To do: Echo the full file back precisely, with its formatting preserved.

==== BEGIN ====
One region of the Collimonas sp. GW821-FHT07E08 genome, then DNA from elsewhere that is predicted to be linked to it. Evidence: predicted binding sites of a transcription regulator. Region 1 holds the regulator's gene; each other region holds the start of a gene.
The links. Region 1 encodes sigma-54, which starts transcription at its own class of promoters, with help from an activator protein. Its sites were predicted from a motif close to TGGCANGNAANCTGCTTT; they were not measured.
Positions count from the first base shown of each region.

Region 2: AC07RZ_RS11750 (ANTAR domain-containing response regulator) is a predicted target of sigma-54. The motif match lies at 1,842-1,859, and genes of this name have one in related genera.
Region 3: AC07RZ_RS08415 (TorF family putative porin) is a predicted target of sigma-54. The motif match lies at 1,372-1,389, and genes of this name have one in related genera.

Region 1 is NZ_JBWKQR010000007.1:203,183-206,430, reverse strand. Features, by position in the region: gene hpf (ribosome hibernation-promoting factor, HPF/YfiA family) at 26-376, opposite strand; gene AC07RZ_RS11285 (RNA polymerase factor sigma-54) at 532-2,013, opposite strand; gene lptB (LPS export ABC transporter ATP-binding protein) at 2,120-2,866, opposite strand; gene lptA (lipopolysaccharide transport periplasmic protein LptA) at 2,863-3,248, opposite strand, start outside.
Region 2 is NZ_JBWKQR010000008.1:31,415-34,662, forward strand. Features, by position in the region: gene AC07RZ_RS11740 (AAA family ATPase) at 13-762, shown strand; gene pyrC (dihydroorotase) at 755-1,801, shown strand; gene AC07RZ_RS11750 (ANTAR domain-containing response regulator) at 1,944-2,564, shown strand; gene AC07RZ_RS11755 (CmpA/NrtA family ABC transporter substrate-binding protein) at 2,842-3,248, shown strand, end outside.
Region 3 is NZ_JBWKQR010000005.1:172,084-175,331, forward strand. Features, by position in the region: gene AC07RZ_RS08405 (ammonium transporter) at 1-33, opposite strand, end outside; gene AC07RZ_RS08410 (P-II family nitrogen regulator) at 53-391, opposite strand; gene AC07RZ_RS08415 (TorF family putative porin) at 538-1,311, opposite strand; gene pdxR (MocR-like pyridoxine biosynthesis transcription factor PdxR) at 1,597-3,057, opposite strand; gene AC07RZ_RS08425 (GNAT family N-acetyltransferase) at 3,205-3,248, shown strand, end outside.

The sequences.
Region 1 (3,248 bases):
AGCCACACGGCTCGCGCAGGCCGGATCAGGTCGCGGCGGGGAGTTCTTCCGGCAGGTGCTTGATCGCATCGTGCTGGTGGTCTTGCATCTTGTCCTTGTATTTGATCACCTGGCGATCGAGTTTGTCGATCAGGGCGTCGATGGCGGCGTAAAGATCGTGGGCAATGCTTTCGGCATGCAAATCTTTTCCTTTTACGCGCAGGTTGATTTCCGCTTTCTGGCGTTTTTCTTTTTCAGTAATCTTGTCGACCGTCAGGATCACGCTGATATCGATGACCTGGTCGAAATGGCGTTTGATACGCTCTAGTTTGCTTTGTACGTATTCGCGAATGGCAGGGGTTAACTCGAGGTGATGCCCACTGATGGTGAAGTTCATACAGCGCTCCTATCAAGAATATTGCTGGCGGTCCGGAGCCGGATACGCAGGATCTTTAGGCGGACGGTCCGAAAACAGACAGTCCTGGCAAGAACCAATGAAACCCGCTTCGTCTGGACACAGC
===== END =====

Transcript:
One region of the Collimonas sp. GW821-FHT07E08 genome, then DNA from elsewhere that is predicted to be linked to it. Evidence: predicted binding sites of a transcription regulator. Region 1 holds the regulator's gene; each other region holds the start of a gene.
The links. Region 1 encodes sigma-54, which starts transcription at its own class of promoters, with help from an activator protein. Its sites were predicted from a motif close to TGGCANGNAANCTGCTTT; they were not measured.
Positions count from the first base shown of each region.

Region 2: AC07RZ_RS11750 (ANTAR domain-containing response regulator) is a predicted target of sigma-54. The motif match lies at 1,842-1,859, and genes of this name have one in related genera.
Region 3: AC07RZ_RS08415 (TorF family putative porin) is a predicted target of sigma-54. The motif match lies at 1,372-1,389, and genes of this name have one in related genera.

Region 1 is NZ_JBWKQR010000007.1:203,183-206,430, reverse strand. Features, by position in the region: gene hpf (ribosome hibernation-promoting factor, HPF/YfiA family) at 26-376, opposite strand; gene AC07RZ_RS11285 (RNA polymerase factor sigma-54) at 532-2,013, opposite strand; gene lptB (LPS export ABC transporter ATP-binding protein) at 2,120-2,866, opposite strand; gene lptA (lipopolysaccharide transport periplasmic protein LptA) at 2,863-3,248, opposite strand, start outside.
Region 2 is NZ_JBWKQR010000008.1:31,415-34,662, forward strand. Features, by position in the region: gene AC07RZ_RS11740 (AAA family ATPase) at 13-762, shown strand; gene pyrC (dihydroorotase) at 755-1,801, shown strand; gene AC07RZ_RS11750 (ANTAR domain-containing response regulator) at 1,944-2,564, shown strand; gene AC07RZ_RS11755 (CmpA/NrtA family ABC transporter substrate-binding protein) at 2,842-3,248, shown strand, end outside.
Region 3 is NZ_JBWKQR010000005.1:172,084-175,331, forward strand. Features, by position in the region: gene AC07RZ_RS08405 (ammonium transporter) at 1-33, opposite strand, end outside; gene AC07RZ_RS08410 (P-II family nitrogen regulator) at 53-391, opposite strand; gene AC07RZ_RS08415 (TorF family putative porin) at 538-1,311, opposite strand; gene pdxR (MocR-like pyridoxine biosynthesis transcription factor PdxR) at 1,597-3,057, opposite strand; gene AC07RZ_RS08425 (GNAT family N-acetyltransferase) at 3,205-3,248, shown strand, end outside.

The sequences.
Region 1 (3,248 bases):
AGCCACACGGCTCGCGCAGGCCGGATCAGGTCGCGGCGGGGAGTTCTTCCGGCAGGTGCTTGATCGCATCGTGCTGGTGGTCTTGCATCTTGTCCTTGTATTTGATCACCTGGCGATCGAGTTTGTCGATCAGGGCGTCGATGGCGGCGTAAAGATCGTGGGCAATGCTTTCGGCATGCAAATCTTTTCCTTTTACGCGCAGGTTGATTTCCGCTTTCTGGCGTTTTTCTTTTTCAGTAATCTTGTCGACCGTCAGGATCACGCTGATATCGATGACCTGGTCGAAATGGCGTTTGATACGCTCTAGTTTGCTTTGTACGTATTCGCGAATGGCAGGGGTTAACTCGAGGTGATGCCCACTGATGGTGAAGTTCATACAGCGCTCCTATCAAGAATATTGCTGGCGGTCCGGAGCCGGATACGCAGGATCTTTAGGCGGACGGTCCGAAAACAGACAGTCCTGGCAAGAACCAATGAAACCCGCTTCGTCTGGACACAGC